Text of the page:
On Wednesday, February 18, 1998, a U.S. Navy UH-1D helicopter "on a search and rescue training mission" crashed in the Sequoia National Forest near Johnsondale, California. All five crewmen aboard were killed. "Sheriff's Lt. Mike Gutsch said the Huey from the China Lake Naval Weapons Center burst into flames after crashing shortly after noon Wednesday near the Kern River in the Sequoia National Forest." "All the victims were Navy personnel from China Lake, about 60 miles (100 kilometers) east across the Mojave Desert from the crash site. Their names were not released." According to the Fresno Bee, their South Valley Bureau stated that "there were 'many' people who reported a bright object in the Kern (River) Canyon at 11 p.m. on February 18," nearly a dozen hours after the helicopter crash. The news bureau also stated that "Deputy Ernest Cowan acknowledged that the bright light caused some concerns. Cowan said the object wasn't a flare but was most likely a shooting star (meteor) or possible 'space trash' from a satellite launch at Vandenberg Air Force Base." But witnesses claimed the mysterious object "exhibited a strange 'arcing motion'" that is not a characteristic of a 'shooting star." (See the newspapers Attleboro, Mass. Sun-Chronicle and the Fresno, Cal. Bee for February 19, 1998. Many thanks to Kenneth Young, public information director of Tri-States Advocates for Scientific Knowledge, T.A.S.K., for forwarding the Bee article.)
Two UFOs hovered over Leeds, a large city in the UK 140 miles (224 kilometers) north of London, and were videotaped by a local resident George Hickinson. The sighting took place on Monday, February 2, 1998. Hickinson reported, "At about 5:35 p.m., I noticed a pair of bright white lights that were stationary in the west, while positioning together at 10 and 4 o'clock respectively. My initial thought was a banking plane with a light on each wing, and I watched them until three or four minutes later, when I decided that it was very strange the lights appeared at the same altitude as my first observation." Hickinson went to get his video camcorder and then shot footage of the two lights until 5:40 p.m., when "they disappeared out towards York." Hickinson's video was broadcast on the BBC program Look North on February 12, 1998. (See the Yorkshire Evening Post for February 11, 1998 and the London Daily Telegraph for February 24, 1998. Many thanks to George Hickinson for this story.) Elsewhere in the UK, on Sunday, February 15, 1998, at 7:10 p.m., a family driving on motorway (highway) A37 from Doncaster to Yeovil "saw a large bright light come from behind us and our car in the sky." The UFO veered off to the left and disappeared. Witnesses described the object as having "a red/green glow and a tail." Doncaster is 30 miles (48 kilometers) southeast of Leeds. (Many thanks to John Thompson of ISUR and George A. Filer for this report.)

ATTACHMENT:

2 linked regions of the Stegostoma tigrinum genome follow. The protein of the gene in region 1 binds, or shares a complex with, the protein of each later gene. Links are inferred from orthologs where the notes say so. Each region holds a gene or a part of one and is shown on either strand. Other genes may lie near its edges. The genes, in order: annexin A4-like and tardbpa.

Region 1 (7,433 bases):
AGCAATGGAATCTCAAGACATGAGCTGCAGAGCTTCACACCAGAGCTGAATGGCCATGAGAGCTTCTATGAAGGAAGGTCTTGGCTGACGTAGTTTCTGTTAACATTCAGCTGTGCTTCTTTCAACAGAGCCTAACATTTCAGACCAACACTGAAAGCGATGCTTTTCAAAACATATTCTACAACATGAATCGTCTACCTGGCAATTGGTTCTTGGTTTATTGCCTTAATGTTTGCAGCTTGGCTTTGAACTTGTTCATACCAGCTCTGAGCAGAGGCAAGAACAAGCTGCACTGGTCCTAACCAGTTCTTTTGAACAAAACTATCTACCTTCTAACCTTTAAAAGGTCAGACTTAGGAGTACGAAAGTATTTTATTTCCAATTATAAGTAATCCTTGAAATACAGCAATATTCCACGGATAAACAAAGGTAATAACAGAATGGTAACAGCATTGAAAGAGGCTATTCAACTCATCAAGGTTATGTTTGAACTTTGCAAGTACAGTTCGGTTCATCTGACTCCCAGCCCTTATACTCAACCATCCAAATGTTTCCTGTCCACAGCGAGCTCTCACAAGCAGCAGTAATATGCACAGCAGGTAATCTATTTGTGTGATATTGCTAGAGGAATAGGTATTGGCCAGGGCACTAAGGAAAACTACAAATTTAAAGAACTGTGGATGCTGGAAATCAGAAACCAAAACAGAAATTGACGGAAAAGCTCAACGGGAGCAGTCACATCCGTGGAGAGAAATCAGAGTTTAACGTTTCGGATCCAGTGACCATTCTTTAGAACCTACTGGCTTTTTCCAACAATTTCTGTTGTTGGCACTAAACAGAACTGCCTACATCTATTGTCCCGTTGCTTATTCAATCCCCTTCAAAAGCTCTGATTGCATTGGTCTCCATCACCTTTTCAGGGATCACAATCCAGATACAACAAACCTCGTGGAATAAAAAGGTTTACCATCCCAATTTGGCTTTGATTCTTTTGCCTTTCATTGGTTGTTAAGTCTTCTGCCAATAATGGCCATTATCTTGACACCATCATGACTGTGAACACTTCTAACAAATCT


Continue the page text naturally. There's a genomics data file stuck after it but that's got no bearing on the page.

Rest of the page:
More UFOs were reported throughout Australia during late February. On Tuesday, February 17, 1998, at 6:20 p.m., witnesses in Sumerville, a town on the Mornington Peninsula in Victoria (Vic.) state, reported "a blue- white flame illumination. It flew overhead from the western sky heading for the east." The UFO was in view for ten seconds. At the same moment, in King Island, Tasmania, across the Bass Strait, people spied "a blue-green illumination in the eastern sky, heading north... no sound heard." On Thursday, February 19, 1998, at 4:15 a.m., residents of Tarragindi, Qnld., a suburb of Brisbane, saw "a huge bright pulsing orange illumination with white-colored lights" flying from the northeast to the southwest. They had it in view for 15 minutes. On Saturday, February 21, 1998, at 9:30 p.m., people in Richmond, South Australia "saw two large orange illuminations heading away from the area. One illumination was heading west while the other was heading north. The UFO heading west seemed to be stopping and starting as it traveled." The other one "seemed to be going around in circles as it traveled away." On Sunday, February 22, 1998, witnesses in Campbelltown, S.A. "sighted a bright orange illumination heading to the north-northeast. The resident said the bright orange object was 'brighter than anything else in the sky.' It was brighter than a helicopter or an aircraft light crossing the night sky." The UFO was seen to be "30-40 degrees from the ground." On Monday, February 23, 1998, a man in Tullamarine, Vic., near Melbourne, "reported sighting a while illumination" near the constellation known as the Saucepan, 85 degrees above the northeast horizon. "It then traveled quickly to the east-southeast. There was no trail, and the witness didn't think it was a meteorite." Also that night, at 8:45 p.m., people in Doncaster, Vic., near Melbourne, "sighted a fast-moving illumination crossing the sky from east to west. The illumination stopped and made a number of turns and then disappeared. When it reappeared, it quickly went off to the west and vanished." (Many thanks to Ross Dowe and Australia/New Zealand National UFO Hotline for these reports.) (Editor's Comment: Hmmmm, one sighting in Doncaster, Yorks., UK--another in Doncaster, Vic., Australia. There's a UFO clue in there somewhere.)